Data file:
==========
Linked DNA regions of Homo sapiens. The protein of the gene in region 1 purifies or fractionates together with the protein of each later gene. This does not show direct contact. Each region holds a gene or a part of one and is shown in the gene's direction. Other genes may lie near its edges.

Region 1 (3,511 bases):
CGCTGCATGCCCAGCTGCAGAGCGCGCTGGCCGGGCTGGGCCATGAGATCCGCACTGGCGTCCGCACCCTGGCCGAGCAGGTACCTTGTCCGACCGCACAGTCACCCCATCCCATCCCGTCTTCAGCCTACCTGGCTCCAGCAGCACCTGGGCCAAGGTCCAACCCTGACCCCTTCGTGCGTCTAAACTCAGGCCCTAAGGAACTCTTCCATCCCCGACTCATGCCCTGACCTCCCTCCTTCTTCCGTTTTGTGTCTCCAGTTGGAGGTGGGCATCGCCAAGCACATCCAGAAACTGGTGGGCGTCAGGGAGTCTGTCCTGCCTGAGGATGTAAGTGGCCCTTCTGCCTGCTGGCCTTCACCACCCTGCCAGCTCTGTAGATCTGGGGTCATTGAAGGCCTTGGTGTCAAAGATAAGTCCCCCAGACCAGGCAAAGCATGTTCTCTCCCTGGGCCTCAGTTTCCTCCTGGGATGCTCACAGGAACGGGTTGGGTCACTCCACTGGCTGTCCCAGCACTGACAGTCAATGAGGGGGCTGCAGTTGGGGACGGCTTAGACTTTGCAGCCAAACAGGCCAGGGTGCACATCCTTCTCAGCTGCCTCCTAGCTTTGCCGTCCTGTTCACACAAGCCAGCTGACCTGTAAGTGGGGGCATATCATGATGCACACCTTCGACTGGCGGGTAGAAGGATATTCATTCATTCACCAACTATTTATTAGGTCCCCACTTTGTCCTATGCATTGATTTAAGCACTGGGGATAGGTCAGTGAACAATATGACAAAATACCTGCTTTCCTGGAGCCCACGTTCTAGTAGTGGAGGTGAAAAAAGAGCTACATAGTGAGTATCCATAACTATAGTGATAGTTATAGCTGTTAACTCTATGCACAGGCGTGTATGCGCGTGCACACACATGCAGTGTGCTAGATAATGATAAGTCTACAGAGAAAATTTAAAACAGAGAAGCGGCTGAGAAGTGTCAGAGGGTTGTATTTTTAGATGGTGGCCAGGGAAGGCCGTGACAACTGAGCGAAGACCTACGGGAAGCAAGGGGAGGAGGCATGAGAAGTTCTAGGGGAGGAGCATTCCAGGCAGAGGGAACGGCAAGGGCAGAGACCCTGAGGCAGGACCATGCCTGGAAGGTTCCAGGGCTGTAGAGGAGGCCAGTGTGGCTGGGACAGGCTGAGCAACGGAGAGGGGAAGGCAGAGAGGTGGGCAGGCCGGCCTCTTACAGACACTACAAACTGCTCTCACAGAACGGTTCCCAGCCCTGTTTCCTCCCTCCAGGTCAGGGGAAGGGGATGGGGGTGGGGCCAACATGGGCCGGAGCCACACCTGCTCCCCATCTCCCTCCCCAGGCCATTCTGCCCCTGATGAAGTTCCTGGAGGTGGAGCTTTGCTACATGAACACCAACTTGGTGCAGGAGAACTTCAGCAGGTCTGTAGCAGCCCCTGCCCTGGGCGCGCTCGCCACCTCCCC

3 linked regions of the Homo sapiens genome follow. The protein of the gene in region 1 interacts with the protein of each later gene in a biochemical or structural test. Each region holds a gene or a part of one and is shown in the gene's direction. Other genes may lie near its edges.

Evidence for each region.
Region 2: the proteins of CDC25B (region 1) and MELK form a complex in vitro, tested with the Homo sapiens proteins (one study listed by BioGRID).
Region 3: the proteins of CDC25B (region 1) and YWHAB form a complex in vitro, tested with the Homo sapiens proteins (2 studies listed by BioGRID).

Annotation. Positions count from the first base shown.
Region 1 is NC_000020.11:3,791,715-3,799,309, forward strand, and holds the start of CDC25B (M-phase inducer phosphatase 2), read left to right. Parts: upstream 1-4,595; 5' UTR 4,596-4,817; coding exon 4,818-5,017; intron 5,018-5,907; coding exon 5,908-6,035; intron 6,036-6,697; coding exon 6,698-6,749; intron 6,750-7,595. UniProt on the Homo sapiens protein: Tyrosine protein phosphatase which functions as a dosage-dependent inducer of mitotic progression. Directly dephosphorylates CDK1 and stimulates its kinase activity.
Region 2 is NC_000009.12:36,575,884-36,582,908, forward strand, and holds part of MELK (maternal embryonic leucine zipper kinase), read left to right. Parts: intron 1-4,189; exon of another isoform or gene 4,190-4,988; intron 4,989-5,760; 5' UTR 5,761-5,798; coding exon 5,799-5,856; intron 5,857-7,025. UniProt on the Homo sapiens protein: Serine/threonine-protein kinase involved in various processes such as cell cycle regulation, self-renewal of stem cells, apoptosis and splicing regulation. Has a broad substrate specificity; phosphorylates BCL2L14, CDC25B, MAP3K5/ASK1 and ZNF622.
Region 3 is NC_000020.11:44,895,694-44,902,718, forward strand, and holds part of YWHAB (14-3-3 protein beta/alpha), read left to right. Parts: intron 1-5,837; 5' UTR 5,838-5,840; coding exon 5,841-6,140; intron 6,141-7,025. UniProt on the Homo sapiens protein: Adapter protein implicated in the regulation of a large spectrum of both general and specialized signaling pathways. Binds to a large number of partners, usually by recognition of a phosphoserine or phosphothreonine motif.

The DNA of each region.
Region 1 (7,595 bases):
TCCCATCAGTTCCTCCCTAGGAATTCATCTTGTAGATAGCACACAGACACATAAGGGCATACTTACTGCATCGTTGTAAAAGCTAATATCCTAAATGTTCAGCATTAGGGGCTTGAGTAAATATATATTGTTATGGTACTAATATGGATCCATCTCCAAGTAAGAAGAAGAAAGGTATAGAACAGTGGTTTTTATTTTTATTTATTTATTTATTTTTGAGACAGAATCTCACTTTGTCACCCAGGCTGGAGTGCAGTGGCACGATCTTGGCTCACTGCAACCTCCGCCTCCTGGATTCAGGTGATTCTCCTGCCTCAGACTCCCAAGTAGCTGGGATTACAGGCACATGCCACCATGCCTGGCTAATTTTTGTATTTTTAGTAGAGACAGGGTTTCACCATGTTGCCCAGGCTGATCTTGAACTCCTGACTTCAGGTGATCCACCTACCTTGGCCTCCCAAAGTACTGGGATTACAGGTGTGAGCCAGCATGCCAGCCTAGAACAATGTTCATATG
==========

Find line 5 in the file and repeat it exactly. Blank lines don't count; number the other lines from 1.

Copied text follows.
Evidence for each region.